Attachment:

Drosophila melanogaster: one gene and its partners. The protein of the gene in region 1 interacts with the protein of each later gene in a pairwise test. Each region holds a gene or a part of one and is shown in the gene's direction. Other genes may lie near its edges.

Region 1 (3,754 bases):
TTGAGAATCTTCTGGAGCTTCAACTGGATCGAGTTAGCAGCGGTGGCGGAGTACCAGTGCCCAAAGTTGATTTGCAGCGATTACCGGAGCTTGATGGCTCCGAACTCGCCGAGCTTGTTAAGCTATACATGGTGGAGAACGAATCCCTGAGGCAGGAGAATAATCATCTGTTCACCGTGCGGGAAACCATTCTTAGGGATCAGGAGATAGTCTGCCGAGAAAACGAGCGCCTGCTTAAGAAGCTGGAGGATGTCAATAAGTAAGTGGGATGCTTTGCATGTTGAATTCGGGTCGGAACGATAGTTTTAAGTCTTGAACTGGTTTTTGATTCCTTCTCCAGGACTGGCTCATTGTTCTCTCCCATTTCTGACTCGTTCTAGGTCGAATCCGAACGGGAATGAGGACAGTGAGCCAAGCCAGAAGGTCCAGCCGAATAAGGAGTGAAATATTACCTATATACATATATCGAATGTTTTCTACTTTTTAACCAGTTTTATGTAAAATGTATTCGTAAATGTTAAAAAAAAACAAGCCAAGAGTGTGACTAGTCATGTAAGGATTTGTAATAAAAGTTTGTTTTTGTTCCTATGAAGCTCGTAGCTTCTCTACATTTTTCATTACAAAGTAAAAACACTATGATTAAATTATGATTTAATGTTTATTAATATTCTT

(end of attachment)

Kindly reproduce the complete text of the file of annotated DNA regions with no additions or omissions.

Drosophila melanogaster: one gene and its partners. The protein of the gene in region 1 interacts with the protein of each later gene in a pairwise test. Each region holds a gene or a part of one and is shown in the gene's direction. Other genes may lie near its edges.

Region 1 (3,754 bases):
TTGAGAATCTTCTGGAGCTTCAACTGGATCGAGTTAGCAGCGGTGGCGGAGTACCAGTGCCCAAAGTTGATTTGCAGCGATTACCGGAGCTTGATGGCTCCGAACTCGCCGAGCTTGTTAAGCTATACATGGTGGAGAACGAATCCCTGAGGCAGGAGAATAATCATCTGTTCACCGTGCGGGAAACCATTCTTAGGGATCAGGAGATAGTCTGCCGAGAAAACGAGCGCCTGCTTAAGAAGCTGGAGGATGTCAATAAGTAAGTGGGATGCTTTGCATGTTGAATTCGGGTCGGAACGATAGTTTTAAGTCTTGAACTGGTTTTTGATTCCTTCTCCAGGACTGGCTCATTGTTCTCTCCCATTTCTGACTCGTTCTAGGTCGAATCCGAACGGGAATGAGGACAGTGAGCCAAGCCAGAAGGTCCAGCCGAATAAGGAGTGAAATATTACCTATATACATATATCGAATGTTTTCTACTTTTTAACCAGTTTTATGTAAAATGTATTCGTAAATGTTAAAAAAAAACAAGCCAAGAGTGTGACTAGTCATGTAAGGATTTGTAATAAAAGTTTGTTTTTGTTCCTATGAAGCTCGTAGCTTCTCTACATTTTTCATTACAAAGTAAAAACACTATGATTAAATTATGATTTAATGTTTATTAATATTCTT